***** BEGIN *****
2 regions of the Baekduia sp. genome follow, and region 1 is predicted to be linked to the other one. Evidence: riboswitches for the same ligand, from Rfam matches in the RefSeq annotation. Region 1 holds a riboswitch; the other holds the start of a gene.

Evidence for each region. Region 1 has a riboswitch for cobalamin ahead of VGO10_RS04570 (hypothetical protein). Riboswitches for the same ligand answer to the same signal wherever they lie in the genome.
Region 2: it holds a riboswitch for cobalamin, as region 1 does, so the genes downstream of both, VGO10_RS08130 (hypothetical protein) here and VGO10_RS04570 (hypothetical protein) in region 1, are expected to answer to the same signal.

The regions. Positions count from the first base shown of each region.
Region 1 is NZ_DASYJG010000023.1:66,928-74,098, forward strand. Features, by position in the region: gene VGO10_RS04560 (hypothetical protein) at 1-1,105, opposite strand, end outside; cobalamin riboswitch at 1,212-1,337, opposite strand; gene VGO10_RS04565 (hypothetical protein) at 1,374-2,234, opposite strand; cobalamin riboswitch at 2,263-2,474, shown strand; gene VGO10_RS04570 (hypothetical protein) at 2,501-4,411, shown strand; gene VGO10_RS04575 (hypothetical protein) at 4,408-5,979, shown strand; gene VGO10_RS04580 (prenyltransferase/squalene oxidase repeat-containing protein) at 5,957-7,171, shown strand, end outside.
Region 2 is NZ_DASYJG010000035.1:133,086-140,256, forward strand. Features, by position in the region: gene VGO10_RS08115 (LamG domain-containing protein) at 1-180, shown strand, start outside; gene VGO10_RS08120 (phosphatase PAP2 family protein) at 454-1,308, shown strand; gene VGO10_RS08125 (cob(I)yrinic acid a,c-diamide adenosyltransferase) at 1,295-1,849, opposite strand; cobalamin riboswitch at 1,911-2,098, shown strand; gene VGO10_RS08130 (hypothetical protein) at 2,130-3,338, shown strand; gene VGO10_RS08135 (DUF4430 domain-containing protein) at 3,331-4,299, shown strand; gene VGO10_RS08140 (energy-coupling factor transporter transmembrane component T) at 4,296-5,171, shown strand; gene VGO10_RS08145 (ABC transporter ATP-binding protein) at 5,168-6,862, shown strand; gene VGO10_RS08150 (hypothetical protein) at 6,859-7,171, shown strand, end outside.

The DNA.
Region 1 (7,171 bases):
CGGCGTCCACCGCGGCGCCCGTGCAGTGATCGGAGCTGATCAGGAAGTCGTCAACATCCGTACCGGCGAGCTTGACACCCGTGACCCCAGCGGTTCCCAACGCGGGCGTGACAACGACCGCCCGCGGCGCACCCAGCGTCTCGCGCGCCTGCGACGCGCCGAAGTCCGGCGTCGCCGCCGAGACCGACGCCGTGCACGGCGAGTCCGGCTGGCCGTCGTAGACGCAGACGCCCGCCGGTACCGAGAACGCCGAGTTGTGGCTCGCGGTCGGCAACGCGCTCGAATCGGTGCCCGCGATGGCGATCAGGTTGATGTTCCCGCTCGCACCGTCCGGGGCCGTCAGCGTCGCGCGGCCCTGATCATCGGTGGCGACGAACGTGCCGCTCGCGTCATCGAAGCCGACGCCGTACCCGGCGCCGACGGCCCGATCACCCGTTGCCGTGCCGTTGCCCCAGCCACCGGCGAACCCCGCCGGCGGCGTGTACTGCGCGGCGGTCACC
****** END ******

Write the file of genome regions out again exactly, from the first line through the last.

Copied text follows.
2 regions of the Baekduia sp. genome follow, and region 1 is predicted to be linked to the other one. Evidence: riboswitches for the same ligand, from Rfam matches in the RefSeq annotation. Region 1 holds a riboswitch; the other holds the start of a gene.

Evidence for each region. Region 1 has a riboswitch for cobalamin ahead of VGO10_RS04570 (hypothetical protein). Riboswitches for the same ligand answer to the same signal wherever they lie in the genome.
Region 2: it holds a riboswitch for cobalamin, as region 1 does, so the genes downstream of both, VGO10_RS08130 (hypothetical protein) here and VGO10_RS04570 (hypothetical protein) in region 1, are expected to answer to the same signal.

The regions. Positions count from the first base shown of each region.
Region 1 is NZ_DASYJG010000023.1:66,928-74,098, forward strand. Features, by position in the region: gene VGO10_RS04560 (hypothetical protein) at 1-1,105, opposite strand, end outside; cobalamin riboswitch at 1,212-1,337, opposite strand; gene VGO10_RS04565 (hypothetical protein) at 1,374-2,234, opposite strand; cobalamin riboswitch at 2,263-2,474, shown strand; gene VGO10_RS04570 (hypothetical protein) at 2,501-4,411, shown strand; gene VGO10_RS04575 (hypothetical protein) at 4,408-5,979, shown strand; gene VGO10_RS04580 (prenyltransferase/squalene oxidase repeat-containing protein) at 5,957-7,171, shown strand, end outside.
Region 2 is NZ_DASYJG010000035.1:133,086-140,256, forward strand. Features, by position in the region: gene VGO10_RS08115 (LamG domain-containing protein) at 1-180, shown strand, start outside; gene VGO10_RS08120 (phosphatase PAP2 family protein) at 454-1,308, shown strand; gene VGO10_RS08125 (cob(I)yrinic acid a,c-diamide adenosyltransferase) at 1,295-1,849, opposite strand; cobalamin riboswitch at 1,911-2,098, shown strand; gene VGO10_RS08130 (hypothetical protein) at 2,130-3,338, shown strand; gene VGO10_RS08135 (DUF4430 domain-containing protein) at 3,331-4,299, shown strand; gene VGO10_RS08140 (energy-coupling factor transporter transmembrane component T) at 4,296-5,171, shown strand; gene VGO10_RS08145 (ABC transporter ATP-binding protein) at 5,168-6,862, shown strand; gene VGO10_RS08150 (hypothetical protein) at 6,859-7,171, shown strand, end outside.

The DNA.
Region 1 (7,171 bases):
CGGCGTCCACCGCGGCGCCCGTGCAGTGATCGGAGCTGATCAGGAAGTCGTCAACATCCGTACCGGCGAGCTTGACACCCGTGACCCCAGCGGTTCCCAACGCGGGCGTGACAACGACCGCCCGCGGCGCACCCAGCGTCTCGCGCGCCTGCGACGCGCCGAAGTCCGGCGTCGCCGCCGAGACCGACGCCGTGCACGGCGAGTCCGGCTGGCCGTCGTAGACGCAGACGCCCGCCGGTACCGAGAACGCCGAGTTGTGGCTCGCGGTCGGCAACGCGCTCGAATCGGTGCCCGCGATGGCGATCAGGTTGATGTTCCCGCTCGCACCGTCCGGGGCCGTCAGCGTCGCGCGGCCCTGATCATCGGTGGCGACGAACGTGCCGCTCGCGTCATCGAAGCCGACGCCGTACCCGGCGCCGACGGCCCGATCACCCGTTGCCGTGCCGTTGCCCCAGCCACCGGCGAACCCCGCCGGCGGCGTGTACTGCGCGGCGGTCACC